Review: Celebrity cook Alton Brown shares culinary regrets and rejected game show idea in return to Tampa

Before "Good Eats" came around, Brown pitched "Eat This," a game show revolving around food trivia and knowledge.

click to enlarge PHOTO BY JOSH BRADLEY
Photo by Josh Bradley
A nearly three-hour show with intermission, signed posters selling for $10, and original, food-related songs. No, a secret “Weird Al” Yankovic concert was not held Wednesday night at Tampa’s Straz Center.

Celebrity chef—ahem, cook, Alton Brown—isn’t doing any television at the moment, so he has taken his three-piece band (which now includes wife Elizabeth Ingram), lab coats, and outrageous props, on his third, full-scale tour the U.S. This leg of the 59-year-old’s possible farewell “Beyond The Eats” tour kicked off at the Straz Center, which isn’t much of a surprise, considering Brown’s longtime Georgia residency.

We're thinking Brown and Ingram didn't regret spending a few extra days in Tampa getting the show ready either.
Brown entered the stage a little after 7:30 p.m., wearing an open suit and tie, with a 1961 Telecaster strapped around him. Brown had apparently written a theme song for the tour, that centered around how he was told as a child that being a cook would bring shame on his family—and yet look what happened. “Thank you for coming back to live theater,” he acknowledged right after.

On "Good Eats," Brown was the Bill Nye the Science Guy of cooking: A family-friendly, bowtie-donning, semi-goofball, who knew his way about working smarter and not harder. (i.e: If you throw a popcorn kernel into some oil you’re bringing up to heat and it pops, said oil is hot enough to fry shit in. You’re welcome.) But onstage, not only is he that, but he’s a man of many regrets—most of them relating to food. Sitting in a swivel chair, he went through an actual “rolodex of regrets,” and picked out his favorites. There was the time he posted a Crock Pot lasagna that got 81 one-star reviews (one of which said that it presented them with a perfect opportunity to eat cereal for dinner.). There was also the time he mistakenly made s’mores for his family out of his visiting aunt’s Ex-Lax chocolate he found.
click to enlarge PHOTO BY JOSH BRADLEY
Photo by Josh Bradley
Brown spent a solid half-hour spouting useless information about s’mores, too. “Boy Scouts never did anything but take out each other’s eyes out with BB guns and arrows. The Girl Scouts gave us s’mores!” He rambled, before taking an awkward turn toward the s’more’s sandwiching ingredient. Apparently, graham crackers—invented by Reverend Sylvester Graham, were dreamt up to quell sexual urges. “So, when you get home tonight…” Brown joked, “I don't think there are any graham crackers in The Villages.”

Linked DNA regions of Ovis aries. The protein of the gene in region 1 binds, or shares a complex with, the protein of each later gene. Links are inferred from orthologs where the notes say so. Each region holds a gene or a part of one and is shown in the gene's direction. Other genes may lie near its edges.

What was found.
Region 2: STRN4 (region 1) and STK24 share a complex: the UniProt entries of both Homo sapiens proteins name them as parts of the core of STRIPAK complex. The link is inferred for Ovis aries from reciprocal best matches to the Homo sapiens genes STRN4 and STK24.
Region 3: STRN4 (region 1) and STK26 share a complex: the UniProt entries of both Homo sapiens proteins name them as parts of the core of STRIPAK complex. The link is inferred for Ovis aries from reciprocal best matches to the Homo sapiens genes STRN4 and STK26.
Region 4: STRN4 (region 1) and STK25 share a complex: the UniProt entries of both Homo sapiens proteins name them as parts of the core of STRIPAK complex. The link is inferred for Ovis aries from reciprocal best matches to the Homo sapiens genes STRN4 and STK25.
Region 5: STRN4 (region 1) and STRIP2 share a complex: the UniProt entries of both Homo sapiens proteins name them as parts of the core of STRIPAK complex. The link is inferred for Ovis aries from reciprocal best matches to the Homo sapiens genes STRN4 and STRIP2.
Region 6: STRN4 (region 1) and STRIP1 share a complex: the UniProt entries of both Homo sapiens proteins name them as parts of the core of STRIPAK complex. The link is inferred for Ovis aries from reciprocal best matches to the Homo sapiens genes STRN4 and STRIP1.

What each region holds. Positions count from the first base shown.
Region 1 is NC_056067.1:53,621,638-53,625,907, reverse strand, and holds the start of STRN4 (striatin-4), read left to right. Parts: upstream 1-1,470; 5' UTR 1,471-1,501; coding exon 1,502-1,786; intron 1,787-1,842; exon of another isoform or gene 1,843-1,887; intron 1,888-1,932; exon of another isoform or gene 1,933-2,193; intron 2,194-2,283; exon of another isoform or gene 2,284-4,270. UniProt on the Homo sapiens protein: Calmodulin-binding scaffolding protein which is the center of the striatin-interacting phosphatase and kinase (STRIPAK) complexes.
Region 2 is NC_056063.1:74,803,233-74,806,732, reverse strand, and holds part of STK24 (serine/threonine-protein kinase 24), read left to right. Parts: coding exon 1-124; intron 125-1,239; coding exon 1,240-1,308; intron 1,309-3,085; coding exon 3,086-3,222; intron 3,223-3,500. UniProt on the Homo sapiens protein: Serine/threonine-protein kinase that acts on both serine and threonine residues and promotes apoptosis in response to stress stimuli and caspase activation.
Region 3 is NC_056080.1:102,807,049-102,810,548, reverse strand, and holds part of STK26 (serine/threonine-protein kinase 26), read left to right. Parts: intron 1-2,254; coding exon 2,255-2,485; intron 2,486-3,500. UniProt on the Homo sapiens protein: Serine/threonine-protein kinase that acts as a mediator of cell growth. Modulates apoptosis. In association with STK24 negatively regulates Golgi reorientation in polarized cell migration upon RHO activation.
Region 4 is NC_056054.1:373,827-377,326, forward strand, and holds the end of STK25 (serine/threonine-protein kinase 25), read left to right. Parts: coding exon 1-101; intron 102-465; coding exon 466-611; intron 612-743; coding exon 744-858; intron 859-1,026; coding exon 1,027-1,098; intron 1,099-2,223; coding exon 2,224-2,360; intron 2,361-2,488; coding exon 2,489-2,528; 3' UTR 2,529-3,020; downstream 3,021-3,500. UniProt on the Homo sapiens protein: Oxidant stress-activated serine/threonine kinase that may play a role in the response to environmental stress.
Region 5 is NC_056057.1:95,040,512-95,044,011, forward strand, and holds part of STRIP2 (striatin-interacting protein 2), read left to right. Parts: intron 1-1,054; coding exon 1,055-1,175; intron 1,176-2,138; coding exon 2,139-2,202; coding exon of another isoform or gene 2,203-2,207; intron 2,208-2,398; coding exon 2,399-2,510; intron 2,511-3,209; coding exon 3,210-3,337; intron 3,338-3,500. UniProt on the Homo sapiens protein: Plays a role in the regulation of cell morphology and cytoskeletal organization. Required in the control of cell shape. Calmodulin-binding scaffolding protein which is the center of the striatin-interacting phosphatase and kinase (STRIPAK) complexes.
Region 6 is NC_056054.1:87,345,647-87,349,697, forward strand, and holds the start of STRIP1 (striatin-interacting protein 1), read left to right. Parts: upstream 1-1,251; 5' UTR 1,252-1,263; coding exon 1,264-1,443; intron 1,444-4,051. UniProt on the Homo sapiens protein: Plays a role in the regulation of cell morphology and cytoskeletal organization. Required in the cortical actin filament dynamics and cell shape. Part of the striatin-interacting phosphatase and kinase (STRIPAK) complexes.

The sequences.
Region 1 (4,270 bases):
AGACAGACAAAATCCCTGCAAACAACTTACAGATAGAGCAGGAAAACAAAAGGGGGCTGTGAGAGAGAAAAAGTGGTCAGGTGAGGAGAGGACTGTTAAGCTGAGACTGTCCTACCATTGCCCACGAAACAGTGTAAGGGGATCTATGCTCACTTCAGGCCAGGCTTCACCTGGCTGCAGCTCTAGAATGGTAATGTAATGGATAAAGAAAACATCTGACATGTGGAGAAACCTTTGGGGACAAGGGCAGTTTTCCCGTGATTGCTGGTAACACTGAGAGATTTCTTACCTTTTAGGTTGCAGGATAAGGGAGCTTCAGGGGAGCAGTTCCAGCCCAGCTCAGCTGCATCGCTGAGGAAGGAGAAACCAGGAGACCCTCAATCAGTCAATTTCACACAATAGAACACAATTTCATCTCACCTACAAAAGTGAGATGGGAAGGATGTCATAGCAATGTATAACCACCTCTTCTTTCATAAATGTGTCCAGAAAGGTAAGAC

Another regret had to do with a previous show idea.

Before "Good Eats" came around, Brown pitched "Eat This," a game show revolving around food trivia and knowledge—from multiple choice questions, to interactive, "Price Is Right"-style games, “They told me, ‘Food, competition…I just don’t see it!’” So in a matter of seconds, Brown’s crew brought out host and contestant podiums for three fans who had excelled at quizzes on his website: A retiree, a third-grade teacher, and a paralegal who loves baking.

“Baking, the dark arts!” Brown joked. “Some are Hufflepuff, but most bakers are Slytherin!” In the end, the third-grade teacher won the game show, mainly because she knocked her grocery shopping-based game out of the park, and was awarded a signed tour program before the show went into intermission.

During the second act, photography was strictly prohibited, and I'm assuming that talking too much about it is as well. Brown warned us early on that act two was “top secret,” so let’s just say that it included wings, hot sauce, and an outrageous contraption that only Alton Brown would utilize.

You need to see the show for yourself to get the full scoop. He’s making appearances all across Florida for the next week, so there’s no excuse not to take a drive. Well, maybe there is, but that’s another show.

About The Author

Josh Bradley

Josh Bradley is Creative Loafing Tampa's resident live music freak. He started freelancing with the paper in 2020 at the age of 18, and has since covered, announced, and previewed numerous live shows in Tampa Bay, even as the live music industry continues to get back on its feet.
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